Stating that our health care system is broken should not drop any jaws. But just exactly how broke is it? You’ll be shocked.
For me, the most recent updated cardiovascular “prevention” guidelines creating such controversy the past few days outlines just how bad it has gotten. Basically, a panel of which 8 of 15 members had strong financial ties to an industry that produces the statin class of drugs. The potential outcomes of the new recommendations is that statins (my personal favorite pharmaceutical drug) should now be given to millions more patients.
For a drug that is just short of worthless that should be used LESS to be pushed for expansion illustrates how far we have come from what medicine was intended. There is no longer any value to medicine, with the exception of a small number of scenarios. In other words:
Mainstream medicine has FAILED in its stewardship of our health. There is no other way to put it.
Just in case you think I’m way off base, I present this particular article. In it, the author looks at health care financial data from public records sources. Here’s a summary:
- In 2011, US health care encompassed 17.9% of the US gross domestic product (GDP) to 17.9%.
- Yearly growth exceeds any other industry.
- Government funding increased from 31.1% in 1980 to 42.3% in 2011.
So. There is no doubt that health care costs are increasing in this country at a rate that exceeds any other industry as well as any other country. But what kind of bang are we getting for our health care buck? A very poor one. Multiple health metrics such as life expectancy at birth and survival with many diseases shows the US trailing its peer nations.
There are many fallacies that are floated around (especially as it relates to political maneuverings), but there are some surprises that run contrary to popular belief:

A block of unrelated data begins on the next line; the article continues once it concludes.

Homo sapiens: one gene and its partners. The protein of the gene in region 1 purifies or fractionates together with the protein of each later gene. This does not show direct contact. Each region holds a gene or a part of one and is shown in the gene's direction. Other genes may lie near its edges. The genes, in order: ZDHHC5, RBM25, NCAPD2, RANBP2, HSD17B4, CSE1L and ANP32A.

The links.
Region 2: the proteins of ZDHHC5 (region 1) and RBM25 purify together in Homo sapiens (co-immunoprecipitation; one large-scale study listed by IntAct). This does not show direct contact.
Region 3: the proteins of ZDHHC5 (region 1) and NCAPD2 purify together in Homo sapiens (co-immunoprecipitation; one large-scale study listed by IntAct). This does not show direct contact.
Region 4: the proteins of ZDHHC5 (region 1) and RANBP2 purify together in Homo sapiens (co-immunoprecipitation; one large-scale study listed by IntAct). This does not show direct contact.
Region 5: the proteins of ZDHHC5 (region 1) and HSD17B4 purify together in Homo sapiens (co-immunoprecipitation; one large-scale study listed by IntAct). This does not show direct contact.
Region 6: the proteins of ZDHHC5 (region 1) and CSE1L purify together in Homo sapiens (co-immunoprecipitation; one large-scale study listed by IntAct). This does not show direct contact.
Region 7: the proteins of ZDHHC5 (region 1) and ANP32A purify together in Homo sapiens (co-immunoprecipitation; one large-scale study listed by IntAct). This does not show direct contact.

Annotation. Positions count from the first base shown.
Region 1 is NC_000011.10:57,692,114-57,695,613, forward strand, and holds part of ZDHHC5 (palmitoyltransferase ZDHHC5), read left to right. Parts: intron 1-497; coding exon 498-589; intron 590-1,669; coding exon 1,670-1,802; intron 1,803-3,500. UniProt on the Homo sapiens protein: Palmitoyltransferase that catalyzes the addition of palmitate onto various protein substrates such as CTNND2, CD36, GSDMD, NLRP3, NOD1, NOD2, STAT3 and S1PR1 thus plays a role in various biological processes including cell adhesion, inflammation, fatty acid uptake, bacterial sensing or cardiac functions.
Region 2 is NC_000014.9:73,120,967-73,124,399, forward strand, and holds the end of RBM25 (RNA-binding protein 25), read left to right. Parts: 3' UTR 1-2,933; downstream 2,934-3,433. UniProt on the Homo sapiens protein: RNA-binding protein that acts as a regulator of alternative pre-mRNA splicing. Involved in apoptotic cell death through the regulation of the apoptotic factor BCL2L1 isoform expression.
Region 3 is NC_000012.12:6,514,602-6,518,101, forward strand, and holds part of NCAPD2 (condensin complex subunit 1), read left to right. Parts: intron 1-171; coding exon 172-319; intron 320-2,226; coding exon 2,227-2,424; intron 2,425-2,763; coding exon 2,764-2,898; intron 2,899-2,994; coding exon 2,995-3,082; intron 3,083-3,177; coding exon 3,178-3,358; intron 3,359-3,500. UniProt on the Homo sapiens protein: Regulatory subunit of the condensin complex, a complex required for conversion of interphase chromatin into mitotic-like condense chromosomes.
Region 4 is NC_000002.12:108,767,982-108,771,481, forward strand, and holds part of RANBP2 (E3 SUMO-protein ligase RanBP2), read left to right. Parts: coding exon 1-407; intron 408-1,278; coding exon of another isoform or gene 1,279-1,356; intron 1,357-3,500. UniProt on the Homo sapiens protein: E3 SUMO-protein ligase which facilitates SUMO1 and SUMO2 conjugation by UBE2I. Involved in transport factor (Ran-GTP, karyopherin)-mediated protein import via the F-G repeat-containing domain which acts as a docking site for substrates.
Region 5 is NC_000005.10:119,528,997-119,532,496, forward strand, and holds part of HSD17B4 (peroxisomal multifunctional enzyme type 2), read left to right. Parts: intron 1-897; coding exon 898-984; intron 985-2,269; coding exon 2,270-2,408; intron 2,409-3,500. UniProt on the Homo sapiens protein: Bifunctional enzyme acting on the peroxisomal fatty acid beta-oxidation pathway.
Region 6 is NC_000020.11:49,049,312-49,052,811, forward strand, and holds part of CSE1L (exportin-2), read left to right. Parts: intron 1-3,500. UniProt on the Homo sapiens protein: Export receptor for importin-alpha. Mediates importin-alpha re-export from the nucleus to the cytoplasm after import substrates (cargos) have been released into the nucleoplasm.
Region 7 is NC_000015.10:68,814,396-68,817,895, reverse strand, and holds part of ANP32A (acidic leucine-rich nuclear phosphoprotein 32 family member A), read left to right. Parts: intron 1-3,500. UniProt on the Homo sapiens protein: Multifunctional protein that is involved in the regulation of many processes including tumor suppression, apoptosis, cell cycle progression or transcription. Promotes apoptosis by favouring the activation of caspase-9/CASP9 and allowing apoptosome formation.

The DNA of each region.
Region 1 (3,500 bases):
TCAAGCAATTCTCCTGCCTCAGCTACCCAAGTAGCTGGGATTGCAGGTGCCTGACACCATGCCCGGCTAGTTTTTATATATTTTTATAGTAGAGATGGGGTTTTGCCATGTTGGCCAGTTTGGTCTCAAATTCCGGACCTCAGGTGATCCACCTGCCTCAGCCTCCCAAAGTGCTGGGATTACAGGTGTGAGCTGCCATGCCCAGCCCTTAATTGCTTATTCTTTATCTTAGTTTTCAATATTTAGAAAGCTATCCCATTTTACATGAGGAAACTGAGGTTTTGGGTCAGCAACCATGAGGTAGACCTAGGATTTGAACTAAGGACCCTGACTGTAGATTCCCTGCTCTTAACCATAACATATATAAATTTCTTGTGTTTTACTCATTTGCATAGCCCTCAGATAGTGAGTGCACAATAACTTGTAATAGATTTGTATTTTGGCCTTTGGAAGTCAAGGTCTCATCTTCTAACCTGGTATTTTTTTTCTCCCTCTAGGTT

- Since 2000, price of hospital charges (+4.2%/y), professional services (3.6%/y), drugs and devices (+4.0%/y) and administrative costs (+5.6%/y) produced 91% of the cost increases in healthcare. (As a side note, I can tell you that my fee schedule from insurance companies have NEVER gone up in my 15 years of practice, although we did take a 50% HIT in 2011 from BC, Cigna and Aetna)
- Demand for services or aging of the population did not factor into the equation of increased costs.
- Personal out-of-pocket spending on insurance premiums and co-payments have declined from 23% to 11%;
- Chronic illnesses account for 84% of costs overall among the entire population, not only of the elderly
Costs are going up, but who’s to blame? Listen to the tort reform lobby and they would tell you it’s from doctors being sued, but what’s the reality? Three factors have produced the most change:
- Consolidation, with fewer general hospitals and more single-specialty hospitals and physician groups.
- New technology, in which investment has occurred but no real value.
- The patient as consumer, whereby influence is sought outside traditional channels, using social media, informal networks, new public sources of information, and self-management software.
Overall, it is a financial mess, with no additional value being added to the patient. We have massive waste in the system with an almost god-like reliance on medications in lieu of lifestyle changes for chronic diseases (the strongest cost driver). Basically, our society has been created where drugs are the answer to everything, although in truth, they are rarely an answer to anything. We just can’t step back and look a patient with high blood pressure in the eye and say, “We have nothing for you. Either you make these changes or you will die an early death from a heart attack, stroke or dementia.”
Instead, we lure patients with a false sense of security, thinking that Drug A will fix the problem and there is no real need for the lifestyle change. But, when the numbers are fall out on the end, the drug did very little to change the original trajectory, merely adding massive costs and side effects that frequently leave the patient worse off then the disease it was meant to “fix.”